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Josh
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« Reply #3 on: October 17, 2011, 11:35:17 PM »

The show is about jargon, these terms are part of a larger discussion.

Abrahamic games give the GM ultimate power.  Typically even telling him to ignore the rules if he deems it necessarily.  The power dynamic is: GM -> game -> players  egalitarian games are structured like this: game ->player and GM (there are some exceptions). 
This means the game entirely rests in the skills of the GM to entertain the group.
Also, in abrahamic games all control flows from the GM (except for character building).  In Fate: The GM decides what aspects everything has, arbitrarily sets difficulties, has to approve any player action, he decides when an aspect is compelled (yes you can ask him to compel, but you ask him to).

Now don't get the impression i dislike abrahamic games.  Mysteries and good dungeons need to be done in this fashion.  As do many other types of adventure. 

When I said "like burning wheel" I meant modern egalitarian games.  There are dozens of those.  Most of your forge derived games fit in this field.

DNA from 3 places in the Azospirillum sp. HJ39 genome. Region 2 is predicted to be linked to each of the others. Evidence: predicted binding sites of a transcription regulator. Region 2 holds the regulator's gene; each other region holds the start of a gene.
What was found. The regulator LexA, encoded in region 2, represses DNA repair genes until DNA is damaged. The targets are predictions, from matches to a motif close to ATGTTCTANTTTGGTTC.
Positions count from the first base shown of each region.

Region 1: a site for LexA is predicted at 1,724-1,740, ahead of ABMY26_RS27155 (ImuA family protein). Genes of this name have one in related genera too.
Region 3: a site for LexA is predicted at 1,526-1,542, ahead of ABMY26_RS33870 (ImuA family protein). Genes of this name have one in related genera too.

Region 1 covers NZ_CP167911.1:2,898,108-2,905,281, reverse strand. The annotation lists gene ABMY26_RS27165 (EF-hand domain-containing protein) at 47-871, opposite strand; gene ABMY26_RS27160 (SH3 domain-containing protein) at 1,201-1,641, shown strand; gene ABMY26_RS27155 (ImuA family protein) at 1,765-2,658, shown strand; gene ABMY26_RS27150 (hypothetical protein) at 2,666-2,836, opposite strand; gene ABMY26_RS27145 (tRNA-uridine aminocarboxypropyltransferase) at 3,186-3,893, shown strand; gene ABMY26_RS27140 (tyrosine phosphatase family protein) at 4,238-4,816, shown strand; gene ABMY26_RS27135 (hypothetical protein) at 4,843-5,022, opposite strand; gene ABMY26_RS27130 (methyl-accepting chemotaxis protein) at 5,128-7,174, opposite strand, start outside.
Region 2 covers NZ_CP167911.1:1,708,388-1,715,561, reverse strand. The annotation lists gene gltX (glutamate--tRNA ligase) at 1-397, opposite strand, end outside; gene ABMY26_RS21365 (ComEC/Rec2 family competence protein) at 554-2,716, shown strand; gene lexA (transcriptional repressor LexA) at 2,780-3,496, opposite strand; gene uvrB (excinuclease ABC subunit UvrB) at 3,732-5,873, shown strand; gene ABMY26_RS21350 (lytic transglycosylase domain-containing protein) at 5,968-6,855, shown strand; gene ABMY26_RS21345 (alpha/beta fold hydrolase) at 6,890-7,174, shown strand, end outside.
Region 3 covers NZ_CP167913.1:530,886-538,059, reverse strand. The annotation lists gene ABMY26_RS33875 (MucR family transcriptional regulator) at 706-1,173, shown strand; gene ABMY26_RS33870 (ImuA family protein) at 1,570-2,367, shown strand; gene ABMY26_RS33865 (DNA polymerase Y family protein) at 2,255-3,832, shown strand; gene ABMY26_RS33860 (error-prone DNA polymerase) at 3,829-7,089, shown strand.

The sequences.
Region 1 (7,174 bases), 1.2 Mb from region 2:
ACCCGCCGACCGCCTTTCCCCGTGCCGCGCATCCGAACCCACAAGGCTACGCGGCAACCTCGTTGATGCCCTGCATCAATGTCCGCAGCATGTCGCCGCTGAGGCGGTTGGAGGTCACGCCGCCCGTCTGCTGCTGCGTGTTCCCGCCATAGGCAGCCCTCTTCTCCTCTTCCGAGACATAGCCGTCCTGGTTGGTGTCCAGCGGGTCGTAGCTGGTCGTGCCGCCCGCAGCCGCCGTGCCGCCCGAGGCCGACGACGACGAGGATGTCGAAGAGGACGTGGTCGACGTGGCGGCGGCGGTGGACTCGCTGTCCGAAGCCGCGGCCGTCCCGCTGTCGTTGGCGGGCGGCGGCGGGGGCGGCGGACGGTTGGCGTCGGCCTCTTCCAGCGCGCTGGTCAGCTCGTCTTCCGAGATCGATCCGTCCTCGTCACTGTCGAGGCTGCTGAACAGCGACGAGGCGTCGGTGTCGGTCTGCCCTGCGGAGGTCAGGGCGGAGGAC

Polish: of that set the most polished game is actually Spirit of the century.  It is the only fate game that flows from the rules rather than the rules are shoehorned to fit the game.
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Ion
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« Reply #4 on: October 18, 2011, 07:26:17 PM »

Perhaps discussing what makes a game polished would be a good topic for a show?  (Or is there one in the catalog somewhere that I'm not remembering?)

Hearing your further explanation, i think I've got a pretty good handle on what makes a game Abrahamic, and I agree with your classification of FATE, Savage Worlds, D&D, etc as falling into that camp.

Based on my understanding of the term, if I had to name a game that was egalitarian I would point to How we came to live here.  The game has two GMs, and play goes something like: GM 1 takes a turn introducing a conflict from inside the village, Player 1 gets a turn framing a seen about their character, GM 2 takes a turn about a conflict outside the village, then Player 2, GM 1, Player 3, GM 2 and so on.

I recall from skimming through Mouse Guard that there is a bit where it is specifically the Player's turn to set a scene to advance their character's goals.  Is that the bit that tips the game towards egalitarian? If so, is there something similar in Burning Wheel?

My basic understanding of BW is that during the play the GM introduces some complication or challenge (based on someone's BITs maybe?) and the GM thinks that there will be an interesting outcome if the player succeeds or fails this challenge.  The GM then sets an Obstacle for the challenge, the players roll the dice and the action gets resolved.  My understanding of the game may be flawed, but if I'm close, that all sounds fairly Abrahamic?  Is there some other feature of the game that tips it towards egalitarian?